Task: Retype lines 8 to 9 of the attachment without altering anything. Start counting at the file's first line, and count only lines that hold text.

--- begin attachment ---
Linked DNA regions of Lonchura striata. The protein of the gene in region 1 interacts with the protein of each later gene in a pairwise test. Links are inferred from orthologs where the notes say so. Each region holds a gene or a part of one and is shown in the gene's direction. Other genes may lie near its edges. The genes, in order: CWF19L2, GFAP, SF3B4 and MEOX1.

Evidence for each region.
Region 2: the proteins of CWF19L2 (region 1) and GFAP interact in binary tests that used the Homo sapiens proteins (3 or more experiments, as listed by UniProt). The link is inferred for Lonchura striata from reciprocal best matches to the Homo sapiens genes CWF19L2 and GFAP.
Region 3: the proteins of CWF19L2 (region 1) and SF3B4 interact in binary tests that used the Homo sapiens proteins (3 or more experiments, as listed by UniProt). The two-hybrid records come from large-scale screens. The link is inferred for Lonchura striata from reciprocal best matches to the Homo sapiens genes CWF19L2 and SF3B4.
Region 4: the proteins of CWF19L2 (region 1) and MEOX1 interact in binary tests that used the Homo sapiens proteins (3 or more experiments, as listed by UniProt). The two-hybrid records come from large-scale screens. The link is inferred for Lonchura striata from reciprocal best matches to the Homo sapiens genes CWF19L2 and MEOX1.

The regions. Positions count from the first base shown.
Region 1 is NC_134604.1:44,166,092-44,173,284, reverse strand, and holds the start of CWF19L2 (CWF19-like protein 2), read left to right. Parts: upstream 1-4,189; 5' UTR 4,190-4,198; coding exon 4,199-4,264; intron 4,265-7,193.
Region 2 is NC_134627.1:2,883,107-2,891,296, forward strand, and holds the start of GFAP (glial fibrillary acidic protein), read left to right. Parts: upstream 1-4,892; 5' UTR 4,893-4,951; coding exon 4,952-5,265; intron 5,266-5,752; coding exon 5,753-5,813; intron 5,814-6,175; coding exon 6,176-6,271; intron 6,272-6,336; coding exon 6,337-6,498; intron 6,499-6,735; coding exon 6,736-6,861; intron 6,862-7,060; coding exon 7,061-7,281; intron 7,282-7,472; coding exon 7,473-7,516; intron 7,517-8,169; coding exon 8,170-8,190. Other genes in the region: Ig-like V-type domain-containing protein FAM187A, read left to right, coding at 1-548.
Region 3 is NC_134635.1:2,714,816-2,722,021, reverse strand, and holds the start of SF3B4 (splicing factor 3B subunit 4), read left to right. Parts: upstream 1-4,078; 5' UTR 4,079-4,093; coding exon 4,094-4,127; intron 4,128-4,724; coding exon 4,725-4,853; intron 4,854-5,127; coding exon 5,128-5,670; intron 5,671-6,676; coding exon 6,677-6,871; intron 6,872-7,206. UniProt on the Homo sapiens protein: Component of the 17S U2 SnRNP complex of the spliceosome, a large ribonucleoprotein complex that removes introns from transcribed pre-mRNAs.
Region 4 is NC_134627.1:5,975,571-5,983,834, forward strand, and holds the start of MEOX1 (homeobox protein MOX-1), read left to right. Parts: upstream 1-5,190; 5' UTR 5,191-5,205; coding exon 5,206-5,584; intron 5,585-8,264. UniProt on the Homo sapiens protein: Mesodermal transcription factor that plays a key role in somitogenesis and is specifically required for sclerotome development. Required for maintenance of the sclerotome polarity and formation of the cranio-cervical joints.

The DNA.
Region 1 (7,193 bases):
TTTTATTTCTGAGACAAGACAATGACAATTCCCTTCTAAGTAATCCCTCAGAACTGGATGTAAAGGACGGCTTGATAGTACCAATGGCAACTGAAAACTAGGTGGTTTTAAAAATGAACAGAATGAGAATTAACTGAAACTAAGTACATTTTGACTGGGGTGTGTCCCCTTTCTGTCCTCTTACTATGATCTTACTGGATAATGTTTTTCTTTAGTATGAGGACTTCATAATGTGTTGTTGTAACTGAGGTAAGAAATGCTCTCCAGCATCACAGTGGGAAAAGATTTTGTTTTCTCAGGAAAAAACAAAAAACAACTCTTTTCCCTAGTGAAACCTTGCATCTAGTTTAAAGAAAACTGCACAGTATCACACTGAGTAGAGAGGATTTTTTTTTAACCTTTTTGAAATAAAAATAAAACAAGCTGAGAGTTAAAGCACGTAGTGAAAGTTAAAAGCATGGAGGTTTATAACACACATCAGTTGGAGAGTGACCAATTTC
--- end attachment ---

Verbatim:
Region 2 is NC_134627.1:2,883,107-2,891,296, forward strand, and holds the start of GFAP (glial fibrillary acidic protein), read left to right. Parts: upstream 1-4,892; 5' UTR 4,893-4,951; coding exon 4,952-5,265; intron 5,266-5,752; coding exon 5,753-5,813; intron 5,814-6,175; coding exon 6,176-6,271; intron 6,272-6,336; coding exon 6,337-6,498; intron 6,499-6,735; coding exon 6,736-6,861; intron 6,862-7,060; coding exon 7,061-7,281; intron 7,282-7,472; coding exon 7,473-7,516; intron 7,517-8,169; coding exon 8,170-8,190. Other genes in the region: Ig-like V-type domain-containing protein FAM187A, read left to right, coding at 1-548.
Region 3 is NC_134635.1:2,714,816-2,722,021, reverse strand, and holds the start of SF3B4 (splicing factor 3B subunit 4), read left to right. Parts: upstream 1-4,078; 5' UTR 4,079-4,093; coding exon 4,094-4,127; intron 4,128-4,724; coding exon 4,725-4,853; intron 4,854-5,127; coding exon 5,128-5,670; intron 5,671-6,676; coding exon 6,677-6,871; intron 6,872-7,206. UniProt on the Homo sapiens protein: Component of the 17S U2 SnRNP complex of the spliceosome, a large ribonucleoprotein complex that removes introns from transcribed pre-mRNAs.